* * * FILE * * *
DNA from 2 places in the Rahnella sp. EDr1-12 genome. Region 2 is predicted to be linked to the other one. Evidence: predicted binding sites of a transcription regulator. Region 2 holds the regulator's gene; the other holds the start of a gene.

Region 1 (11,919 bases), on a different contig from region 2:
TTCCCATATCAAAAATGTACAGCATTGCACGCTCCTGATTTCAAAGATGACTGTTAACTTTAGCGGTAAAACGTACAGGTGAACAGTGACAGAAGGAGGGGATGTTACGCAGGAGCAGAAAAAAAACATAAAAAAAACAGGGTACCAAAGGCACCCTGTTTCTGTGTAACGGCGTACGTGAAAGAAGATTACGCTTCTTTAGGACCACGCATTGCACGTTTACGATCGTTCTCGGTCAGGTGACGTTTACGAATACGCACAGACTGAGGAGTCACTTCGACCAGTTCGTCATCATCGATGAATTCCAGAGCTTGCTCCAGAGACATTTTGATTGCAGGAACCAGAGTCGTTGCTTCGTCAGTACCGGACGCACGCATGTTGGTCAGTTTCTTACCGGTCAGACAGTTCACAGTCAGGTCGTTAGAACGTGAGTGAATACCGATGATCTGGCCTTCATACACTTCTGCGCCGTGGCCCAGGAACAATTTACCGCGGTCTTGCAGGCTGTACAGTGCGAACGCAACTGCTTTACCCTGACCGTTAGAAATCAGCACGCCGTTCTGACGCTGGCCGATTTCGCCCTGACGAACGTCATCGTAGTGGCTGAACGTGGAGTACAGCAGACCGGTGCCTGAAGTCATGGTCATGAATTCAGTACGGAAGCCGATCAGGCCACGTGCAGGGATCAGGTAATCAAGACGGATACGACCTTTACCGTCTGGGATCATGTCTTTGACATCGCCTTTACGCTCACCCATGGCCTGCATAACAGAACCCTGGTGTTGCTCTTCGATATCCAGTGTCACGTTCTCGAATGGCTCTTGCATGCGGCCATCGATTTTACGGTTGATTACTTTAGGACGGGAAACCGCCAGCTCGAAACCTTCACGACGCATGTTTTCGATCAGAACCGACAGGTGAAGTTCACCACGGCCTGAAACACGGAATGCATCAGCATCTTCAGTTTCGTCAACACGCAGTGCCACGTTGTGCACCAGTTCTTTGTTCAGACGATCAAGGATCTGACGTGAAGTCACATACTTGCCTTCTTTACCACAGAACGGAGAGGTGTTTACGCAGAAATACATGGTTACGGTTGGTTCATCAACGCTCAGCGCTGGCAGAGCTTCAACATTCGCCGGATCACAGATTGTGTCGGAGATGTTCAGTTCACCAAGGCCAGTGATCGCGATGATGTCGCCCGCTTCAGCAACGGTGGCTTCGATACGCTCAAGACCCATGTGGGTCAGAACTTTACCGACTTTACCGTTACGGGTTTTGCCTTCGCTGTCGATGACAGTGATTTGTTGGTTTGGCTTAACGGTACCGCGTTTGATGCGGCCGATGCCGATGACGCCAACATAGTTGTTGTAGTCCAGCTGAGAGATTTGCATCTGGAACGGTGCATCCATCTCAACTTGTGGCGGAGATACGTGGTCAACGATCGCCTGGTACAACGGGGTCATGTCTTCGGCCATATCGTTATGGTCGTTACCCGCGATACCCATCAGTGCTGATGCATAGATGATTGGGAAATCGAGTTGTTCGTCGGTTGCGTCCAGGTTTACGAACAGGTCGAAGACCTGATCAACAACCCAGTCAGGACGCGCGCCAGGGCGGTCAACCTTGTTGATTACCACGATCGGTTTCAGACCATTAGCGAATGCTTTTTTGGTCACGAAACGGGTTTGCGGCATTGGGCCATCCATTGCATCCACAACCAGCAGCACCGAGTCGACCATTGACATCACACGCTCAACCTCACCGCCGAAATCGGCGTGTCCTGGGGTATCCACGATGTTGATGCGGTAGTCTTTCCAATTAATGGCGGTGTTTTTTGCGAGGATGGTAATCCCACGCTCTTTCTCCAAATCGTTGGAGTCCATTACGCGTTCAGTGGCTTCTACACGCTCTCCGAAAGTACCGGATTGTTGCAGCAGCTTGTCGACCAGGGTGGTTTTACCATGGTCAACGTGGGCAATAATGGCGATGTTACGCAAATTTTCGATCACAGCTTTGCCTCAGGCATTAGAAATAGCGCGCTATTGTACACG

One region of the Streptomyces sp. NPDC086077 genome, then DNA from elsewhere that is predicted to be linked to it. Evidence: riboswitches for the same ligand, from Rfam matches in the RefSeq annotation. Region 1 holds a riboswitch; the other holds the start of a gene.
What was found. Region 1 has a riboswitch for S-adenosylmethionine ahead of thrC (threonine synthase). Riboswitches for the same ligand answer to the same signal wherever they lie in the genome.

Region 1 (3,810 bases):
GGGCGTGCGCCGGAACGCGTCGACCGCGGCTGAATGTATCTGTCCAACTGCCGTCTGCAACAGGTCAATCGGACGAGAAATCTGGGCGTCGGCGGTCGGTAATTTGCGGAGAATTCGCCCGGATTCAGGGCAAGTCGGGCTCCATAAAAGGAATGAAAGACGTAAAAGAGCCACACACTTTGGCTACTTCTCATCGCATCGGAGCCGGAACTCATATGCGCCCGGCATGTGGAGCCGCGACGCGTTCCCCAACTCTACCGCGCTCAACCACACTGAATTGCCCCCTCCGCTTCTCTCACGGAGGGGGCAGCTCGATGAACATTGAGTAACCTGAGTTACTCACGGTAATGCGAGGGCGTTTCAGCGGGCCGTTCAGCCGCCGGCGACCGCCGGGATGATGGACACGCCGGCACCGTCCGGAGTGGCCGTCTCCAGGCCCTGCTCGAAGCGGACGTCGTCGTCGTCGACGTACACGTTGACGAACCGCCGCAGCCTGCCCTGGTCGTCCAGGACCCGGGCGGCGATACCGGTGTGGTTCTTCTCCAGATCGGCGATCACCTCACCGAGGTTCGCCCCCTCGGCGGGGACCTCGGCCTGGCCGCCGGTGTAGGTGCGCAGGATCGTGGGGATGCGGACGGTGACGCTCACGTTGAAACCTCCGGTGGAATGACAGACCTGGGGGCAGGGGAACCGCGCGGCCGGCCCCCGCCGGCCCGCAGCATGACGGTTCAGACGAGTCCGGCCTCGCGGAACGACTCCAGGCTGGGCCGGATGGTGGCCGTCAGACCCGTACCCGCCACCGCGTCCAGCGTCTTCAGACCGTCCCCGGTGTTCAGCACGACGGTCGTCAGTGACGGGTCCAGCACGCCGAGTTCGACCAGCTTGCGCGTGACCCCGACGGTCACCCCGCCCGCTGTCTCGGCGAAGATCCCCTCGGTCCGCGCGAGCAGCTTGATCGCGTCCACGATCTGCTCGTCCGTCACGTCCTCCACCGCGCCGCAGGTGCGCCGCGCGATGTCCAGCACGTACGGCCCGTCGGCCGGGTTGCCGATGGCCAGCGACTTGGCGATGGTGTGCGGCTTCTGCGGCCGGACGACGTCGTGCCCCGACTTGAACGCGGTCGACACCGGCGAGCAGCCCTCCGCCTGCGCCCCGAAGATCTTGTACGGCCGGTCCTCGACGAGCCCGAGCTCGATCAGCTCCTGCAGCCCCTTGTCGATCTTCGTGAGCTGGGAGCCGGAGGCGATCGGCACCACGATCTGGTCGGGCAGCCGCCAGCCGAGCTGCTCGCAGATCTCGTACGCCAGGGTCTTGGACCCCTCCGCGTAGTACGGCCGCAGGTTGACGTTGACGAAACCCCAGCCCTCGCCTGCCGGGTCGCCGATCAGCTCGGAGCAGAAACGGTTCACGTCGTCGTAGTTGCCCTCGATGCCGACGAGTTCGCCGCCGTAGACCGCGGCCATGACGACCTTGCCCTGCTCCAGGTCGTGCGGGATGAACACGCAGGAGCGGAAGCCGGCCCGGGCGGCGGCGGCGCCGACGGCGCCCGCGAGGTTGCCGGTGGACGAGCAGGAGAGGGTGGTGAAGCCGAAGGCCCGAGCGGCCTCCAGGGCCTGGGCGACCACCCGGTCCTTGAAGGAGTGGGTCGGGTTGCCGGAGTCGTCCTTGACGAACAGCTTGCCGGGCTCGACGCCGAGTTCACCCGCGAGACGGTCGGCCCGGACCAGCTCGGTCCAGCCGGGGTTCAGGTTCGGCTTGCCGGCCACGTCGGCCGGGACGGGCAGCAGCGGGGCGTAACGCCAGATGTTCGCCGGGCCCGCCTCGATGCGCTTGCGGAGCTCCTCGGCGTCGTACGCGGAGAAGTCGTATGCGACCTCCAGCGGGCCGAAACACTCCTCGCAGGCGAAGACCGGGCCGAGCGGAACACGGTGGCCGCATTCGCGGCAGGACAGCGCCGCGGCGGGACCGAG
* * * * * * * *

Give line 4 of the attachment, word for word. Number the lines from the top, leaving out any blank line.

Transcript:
One region of the Streptomyces sp. NPDC086077 genome, then DNA from elsewhere that is predicted to be linked to it. Evidence: riboswitches for the same ligand, from Rfam matches in the RefSeq annotation. Region 1 holds a riboswitch; the other holds the start of a gene.